In the erosion of local news, a sad word has come to describe newspapers that have been reduced to a shadow of a significant presence in a community’s life – “ghost newspapers.”
Because, by the time the lights finally go out nicely, these documents are a shell. Consecutive cuts have reduced the number of journalists, which means local coverage valued by readers is low.
This, in my mind, helps to explain why the destruction of local news – so important to the healthy, democratic functioning of communities – takes place without the outcry and concern of readers or civic leaders who demand such profound loss.
“A lot of losses have already occurred when the first round of layoffs took place 10 years ago, and then every year after that, people don’t realize what they are missing out on,” said April Lindgren, a newspaper professor at Ryerson. University.
“Then when it closes, everyone shrinks because no one remembers what it was like when there was strong reporting at the local level,” he told me.
Lindgren has found the loss of the media in Canada Local News Research Project.
Since 2008, 367 local news outlets in 259 markets have closed, more than 147 outlets, half of which are online, opening in 108 communities. (The Toronto star’s parent company, Torstar, has not been spared economic pressures and has closed documents.)
The epidemic has exacerbated the crisis. After it struck, 38 news organizations in Canada were shut down. A dozen newspapers cut the print editions daily. Hundreds of journalists lost their jobs. Some of that loss was offset by the launch of 18 new local news organizations.
Each passing year plunges more and more Canadians into darkness about local events, losing accurate, reliable information about social events.
That is, there is no major oversight role over companies. No coverage of sports or social events. There are no issues with the town hall, which would block residents’ knowledge of municipal decisions.
“For example, if you do not find that a four – way highway is going to be built at the end of your street or road until heavy equipment is shown, it’s hard to resist or have any input into that debate or debate,” Lindgren said. “It’s a broader issue of the local press that unites people.”
The misinformation and lies that fill the public space when credible news fades are equally worrying.
“The lack of timely, reliable, independently produced news creates a space for gossip and innovation and misunderstandings about who is in your community and everything in your community,” Lindgren said.
This trend is not unique to Canada. Since 2004, the United States has lost a quarter of its local newspapers – a total of 2,100 – and more than half of all newspaper journalists, Study “News Deserts and Ghost Newspapers: Will Local News Survive?”
The loss “has significant political, social and economic impact on our democracy and our community,” wrote Penelope Muse Abernathy, a professor at the Hasman School of Journalism and Media at the University of North Carolina at Chapel Hill.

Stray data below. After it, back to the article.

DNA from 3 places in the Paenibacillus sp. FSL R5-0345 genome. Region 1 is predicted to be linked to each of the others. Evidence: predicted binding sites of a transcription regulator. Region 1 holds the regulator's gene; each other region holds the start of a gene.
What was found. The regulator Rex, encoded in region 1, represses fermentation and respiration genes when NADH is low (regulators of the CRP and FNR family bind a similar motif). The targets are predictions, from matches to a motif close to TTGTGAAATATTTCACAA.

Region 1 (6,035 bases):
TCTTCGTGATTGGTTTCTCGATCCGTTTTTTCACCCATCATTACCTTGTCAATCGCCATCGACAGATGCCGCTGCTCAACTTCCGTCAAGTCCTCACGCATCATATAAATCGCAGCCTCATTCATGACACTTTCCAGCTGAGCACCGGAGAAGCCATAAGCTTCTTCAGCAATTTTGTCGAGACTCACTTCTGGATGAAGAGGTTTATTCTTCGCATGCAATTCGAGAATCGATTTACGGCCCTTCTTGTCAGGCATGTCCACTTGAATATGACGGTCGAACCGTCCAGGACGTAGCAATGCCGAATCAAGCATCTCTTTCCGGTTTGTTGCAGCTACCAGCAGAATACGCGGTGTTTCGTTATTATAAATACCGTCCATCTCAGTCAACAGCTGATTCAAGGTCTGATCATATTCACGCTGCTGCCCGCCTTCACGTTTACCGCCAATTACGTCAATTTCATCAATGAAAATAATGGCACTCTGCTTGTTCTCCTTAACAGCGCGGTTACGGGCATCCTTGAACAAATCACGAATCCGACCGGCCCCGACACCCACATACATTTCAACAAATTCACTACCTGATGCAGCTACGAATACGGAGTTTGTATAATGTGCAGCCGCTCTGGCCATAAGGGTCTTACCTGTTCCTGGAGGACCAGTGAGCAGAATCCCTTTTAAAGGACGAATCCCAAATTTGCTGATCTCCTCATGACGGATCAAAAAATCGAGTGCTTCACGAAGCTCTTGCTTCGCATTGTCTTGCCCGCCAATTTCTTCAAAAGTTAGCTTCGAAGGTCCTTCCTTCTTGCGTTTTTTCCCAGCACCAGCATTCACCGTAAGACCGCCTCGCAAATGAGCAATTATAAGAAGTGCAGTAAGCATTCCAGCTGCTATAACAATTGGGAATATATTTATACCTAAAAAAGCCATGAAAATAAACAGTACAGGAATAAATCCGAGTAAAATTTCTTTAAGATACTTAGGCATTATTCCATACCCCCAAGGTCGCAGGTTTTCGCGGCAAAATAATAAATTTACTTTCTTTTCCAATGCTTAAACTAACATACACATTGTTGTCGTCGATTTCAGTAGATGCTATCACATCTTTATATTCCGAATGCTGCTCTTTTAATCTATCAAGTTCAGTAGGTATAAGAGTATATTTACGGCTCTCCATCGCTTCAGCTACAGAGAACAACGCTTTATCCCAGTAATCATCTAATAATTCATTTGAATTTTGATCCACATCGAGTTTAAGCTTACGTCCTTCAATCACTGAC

It is noteworthy that the new deserts – places where the media has disappeared – are contributing to “cultural, economic and political divisions.”
“A strong local press builds trust in democratic institutions, and it builds strong communities,” it said.
This study examines whether local news is fading, or whether the newspaper’s civic work is being reviewed and whether there is a commitment to support its renewal.
At the height of the crisis there is a revenue model for media organizations. Google and Facebook control more than 75 percent of digital advertising revenue and use their market power to dictate “unreasonable” terms, according to newspaper publishers. Both companies deny those fees and claim that their sites provide access to editorial content.
In October, News Media Canada, which represents newspapers including the Toronto Star, called for a new regulatory regime that would allow both companies to negotiate with media companies to compensate for the content.
“The Canadian and global news industry is facing these backlash practices, and as a result market conditions threaten access to credible news,” the organization said. Report In issue.
Lindgren says the media needs to build support in communities when creating new sources of revenue. This includes helping people understand how news works, the costs of creating it, the value to a community, and the consequences of its disappearance.
“Doing this in a way that serves the communities here, creating a space for dialogue and greater compromise, allows people to get to know each other, hold power accountable, provide reliable, timely, independently produced information, and fill the space where rumor and innovation and personal interest seem to jump with great concern.” He said.
In the sense of the season, leave a thought for the ghosts of past newspapers. We need to act before many more join their ranks.